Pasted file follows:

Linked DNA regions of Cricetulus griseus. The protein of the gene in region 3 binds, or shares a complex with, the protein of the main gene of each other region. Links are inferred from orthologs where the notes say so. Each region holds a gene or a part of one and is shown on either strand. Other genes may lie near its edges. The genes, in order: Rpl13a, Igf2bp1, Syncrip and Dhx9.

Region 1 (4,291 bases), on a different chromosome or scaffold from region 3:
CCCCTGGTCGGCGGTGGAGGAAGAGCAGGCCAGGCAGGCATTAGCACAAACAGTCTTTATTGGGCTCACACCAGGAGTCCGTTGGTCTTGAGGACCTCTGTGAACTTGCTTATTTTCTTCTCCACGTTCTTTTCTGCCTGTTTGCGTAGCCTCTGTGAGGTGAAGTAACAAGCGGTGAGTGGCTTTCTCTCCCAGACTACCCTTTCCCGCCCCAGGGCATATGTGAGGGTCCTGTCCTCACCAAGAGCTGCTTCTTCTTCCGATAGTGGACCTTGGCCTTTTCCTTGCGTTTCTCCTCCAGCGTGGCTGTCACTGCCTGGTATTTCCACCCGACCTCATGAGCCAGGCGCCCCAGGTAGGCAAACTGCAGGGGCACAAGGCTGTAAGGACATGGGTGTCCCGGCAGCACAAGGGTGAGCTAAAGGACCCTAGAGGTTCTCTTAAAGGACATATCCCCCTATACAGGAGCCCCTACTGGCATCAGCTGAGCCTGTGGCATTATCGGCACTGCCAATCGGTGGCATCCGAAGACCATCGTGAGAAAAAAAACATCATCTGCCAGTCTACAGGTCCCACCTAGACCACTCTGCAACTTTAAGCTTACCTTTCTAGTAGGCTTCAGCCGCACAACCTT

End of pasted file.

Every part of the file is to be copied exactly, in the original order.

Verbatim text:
Linked DNA regions of Cricetulus griseus. The protein of the gene in region 3 binds, or shares a complex with, the protein of the main gene of each other region. Links are inferred from orthologs where the notes say so. Each region holds a gene or a part of one and is shown on either strand. Other genes may lie near its edges. The genes, in order: Rpl13a, Igf2bp1, Syncrip and Dhx9.

Region 1 (4,291 bases), on a different chromosome or scaffold from region 3:
CCCCTGGTCGGCGGTGGAGGAAGAGCAGGCCAGGCAGGCATTAGCACAAACAGTCTTTATTGGGCTCACACCAGGAGTCCGTTGGTCTTGAGGACCTCTGTGAACTTGCTTATTTTCTTCTCCACGTTCTTTTCTGCCTGTTTGCGTAGCCTCTGTGAGGTGAAGTAACAAGCGGTGAGTGGCTTTCTCTCCCAGACTACCCTTTCCCGCCCCAGGGCATATGTGAGGGTCCTGTCCTCACCAAGAGCTGCTTCTTCTTCCGATAGTGGACCTTGGCCTTTTCCTTGCGTTTCTCCTCCAGCGTGGCTGTCACTGCCTGGTATTTCCACCCGACCTCATGAGCCAGGCGCCCCAGGTAGGCAAACTGCAGGGGCACAAGGCTGTAAGGACATGGGTGTCCCGGCAGCACAAGGGTGAGCTAAAGGACCCTAGAGGTTCTCTTAAAGGACATATCCCCCTATACAGGAGCCCCTACTGGCATCAGCTGAGCCTGTGGCATTATCGGCACTGCCAATCGGTGGCATCCGAAGACCATCGTGAGAAAAAAAACATCATCTGCCAGTCTACAGGTCCCACCTAGACCACTCTGCAACTTTAAGCTTACCTTTCTAGTAGGCTTCAGCCGCACAACCTT